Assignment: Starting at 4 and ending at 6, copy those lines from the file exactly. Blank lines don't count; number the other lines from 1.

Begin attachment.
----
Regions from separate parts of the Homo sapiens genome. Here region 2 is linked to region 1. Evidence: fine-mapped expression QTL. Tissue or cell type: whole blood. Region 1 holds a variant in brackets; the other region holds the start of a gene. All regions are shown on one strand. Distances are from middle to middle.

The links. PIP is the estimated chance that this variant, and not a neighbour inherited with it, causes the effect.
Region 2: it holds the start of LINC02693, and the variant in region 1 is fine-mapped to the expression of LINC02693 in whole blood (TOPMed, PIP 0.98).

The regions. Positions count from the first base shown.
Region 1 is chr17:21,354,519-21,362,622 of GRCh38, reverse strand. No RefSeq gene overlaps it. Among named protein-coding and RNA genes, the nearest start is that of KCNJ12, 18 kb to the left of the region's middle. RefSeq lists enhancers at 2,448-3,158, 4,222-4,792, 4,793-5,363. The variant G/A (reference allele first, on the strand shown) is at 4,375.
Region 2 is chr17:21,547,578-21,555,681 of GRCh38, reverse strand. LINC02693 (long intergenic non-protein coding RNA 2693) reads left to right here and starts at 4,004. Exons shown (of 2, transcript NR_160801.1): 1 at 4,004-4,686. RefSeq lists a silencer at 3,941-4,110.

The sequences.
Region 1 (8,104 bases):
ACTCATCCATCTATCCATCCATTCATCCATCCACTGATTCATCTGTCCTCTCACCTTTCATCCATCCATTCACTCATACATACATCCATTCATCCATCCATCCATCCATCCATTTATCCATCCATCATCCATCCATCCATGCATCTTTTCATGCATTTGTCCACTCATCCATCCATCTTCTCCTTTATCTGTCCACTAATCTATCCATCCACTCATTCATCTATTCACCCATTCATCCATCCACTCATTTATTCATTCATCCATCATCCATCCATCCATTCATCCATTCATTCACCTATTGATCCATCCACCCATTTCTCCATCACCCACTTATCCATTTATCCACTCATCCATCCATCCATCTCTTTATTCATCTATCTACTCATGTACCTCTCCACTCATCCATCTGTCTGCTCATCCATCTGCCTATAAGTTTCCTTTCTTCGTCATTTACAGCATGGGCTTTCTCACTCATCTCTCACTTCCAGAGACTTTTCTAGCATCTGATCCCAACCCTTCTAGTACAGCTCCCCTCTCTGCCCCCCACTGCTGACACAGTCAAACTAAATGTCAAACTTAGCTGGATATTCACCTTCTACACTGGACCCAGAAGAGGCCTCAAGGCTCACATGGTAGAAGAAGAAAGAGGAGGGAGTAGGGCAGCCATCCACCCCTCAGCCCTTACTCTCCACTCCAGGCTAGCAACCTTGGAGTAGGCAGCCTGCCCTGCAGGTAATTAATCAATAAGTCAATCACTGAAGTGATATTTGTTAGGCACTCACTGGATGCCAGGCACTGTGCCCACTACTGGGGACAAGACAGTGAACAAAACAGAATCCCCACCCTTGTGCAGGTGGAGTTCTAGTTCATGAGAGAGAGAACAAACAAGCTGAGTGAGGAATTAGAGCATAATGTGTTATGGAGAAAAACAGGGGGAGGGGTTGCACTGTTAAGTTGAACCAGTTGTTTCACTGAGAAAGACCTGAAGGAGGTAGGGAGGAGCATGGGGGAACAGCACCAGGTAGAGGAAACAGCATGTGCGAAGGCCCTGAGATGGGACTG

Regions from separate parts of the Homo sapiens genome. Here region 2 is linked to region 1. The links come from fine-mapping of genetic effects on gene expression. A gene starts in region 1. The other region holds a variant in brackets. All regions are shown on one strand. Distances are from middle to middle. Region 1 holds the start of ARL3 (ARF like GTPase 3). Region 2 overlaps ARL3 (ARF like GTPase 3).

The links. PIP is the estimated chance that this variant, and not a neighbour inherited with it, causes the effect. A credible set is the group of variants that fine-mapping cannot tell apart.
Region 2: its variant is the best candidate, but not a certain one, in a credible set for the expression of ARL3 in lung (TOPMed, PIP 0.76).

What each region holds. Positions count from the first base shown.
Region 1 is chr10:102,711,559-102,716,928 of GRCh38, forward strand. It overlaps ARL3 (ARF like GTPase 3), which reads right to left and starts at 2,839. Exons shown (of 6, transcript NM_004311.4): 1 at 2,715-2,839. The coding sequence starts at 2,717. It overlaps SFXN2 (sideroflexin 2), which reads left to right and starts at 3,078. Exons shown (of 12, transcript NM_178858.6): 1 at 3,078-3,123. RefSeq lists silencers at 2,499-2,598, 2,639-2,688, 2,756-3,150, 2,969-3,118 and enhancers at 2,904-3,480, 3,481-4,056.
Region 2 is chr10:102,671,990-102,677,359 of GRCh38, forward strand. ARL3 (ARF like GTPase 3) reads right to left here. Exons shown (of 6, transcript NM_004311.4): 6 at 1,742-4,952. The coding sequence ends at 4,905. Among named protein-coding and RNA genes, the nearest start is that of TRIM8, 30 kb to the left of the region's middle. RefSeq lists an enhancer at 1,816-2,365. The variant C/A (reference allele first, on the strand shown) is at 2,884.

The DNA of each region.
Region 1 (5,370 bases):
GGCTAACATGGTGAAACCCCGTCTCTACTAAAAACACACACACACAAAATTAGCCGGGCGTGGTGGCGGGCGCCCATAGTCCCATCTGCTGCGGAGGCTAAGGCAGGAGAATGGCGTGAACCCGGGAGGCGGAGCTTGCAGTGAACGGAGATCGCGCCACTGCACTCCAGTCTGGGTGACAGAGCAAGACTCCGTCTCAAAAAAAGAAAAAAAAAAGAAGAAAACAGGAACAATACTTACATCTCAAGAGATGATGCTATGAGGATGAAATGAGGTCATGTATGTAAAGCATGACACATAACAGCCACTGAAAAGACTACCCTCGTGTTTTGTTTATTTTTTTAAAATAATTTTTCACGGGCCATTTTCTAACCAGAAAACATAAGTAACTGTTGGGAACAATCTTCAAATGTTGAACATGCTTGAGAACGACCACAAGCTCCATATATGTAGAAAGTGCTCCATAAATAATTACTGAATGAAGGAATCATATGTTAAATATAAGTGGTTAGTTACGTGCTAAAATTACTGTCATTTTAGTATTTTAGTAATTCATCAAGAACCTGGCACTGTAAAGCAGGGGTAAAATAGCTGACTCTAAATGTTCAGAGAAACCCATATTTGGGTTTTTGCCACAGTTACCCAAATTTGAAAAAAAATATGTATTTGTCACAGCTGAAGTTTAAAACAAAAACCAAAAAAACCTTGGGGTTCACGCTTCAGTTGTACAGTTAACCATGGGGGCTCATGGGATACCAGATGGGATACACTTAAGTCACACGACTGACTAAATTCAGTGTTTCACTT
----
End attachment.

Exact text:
The regions. Positions count from the first base shown.
Region 1 is chr17:21,354,519-21,362,622 of GRCh38, reverse strand. No RefSeq gene overlaps it. Among named protein-coding and RNA genes, the nearest start is that of KCNJ12, 18 kb to the left of the region's middle. RefSeq lists enhancers at 2,448-3,158, 4,222-4,792, 4,793-5,363. The variant G/A (reference allele first, on the strand shown) is at 4,375.
Region 2 is chr17:21,547,578-21,555,681 of GRCh38, reverse strand. LINC02693 (long intergenic non-protein coding RNA 2693) reads left to right here and starts at 4,004. Exons shown (of 2, transcript NR_160801.1): 1 at 4,004-4,686. RefSeq lists a silencer at 3,941-4,110.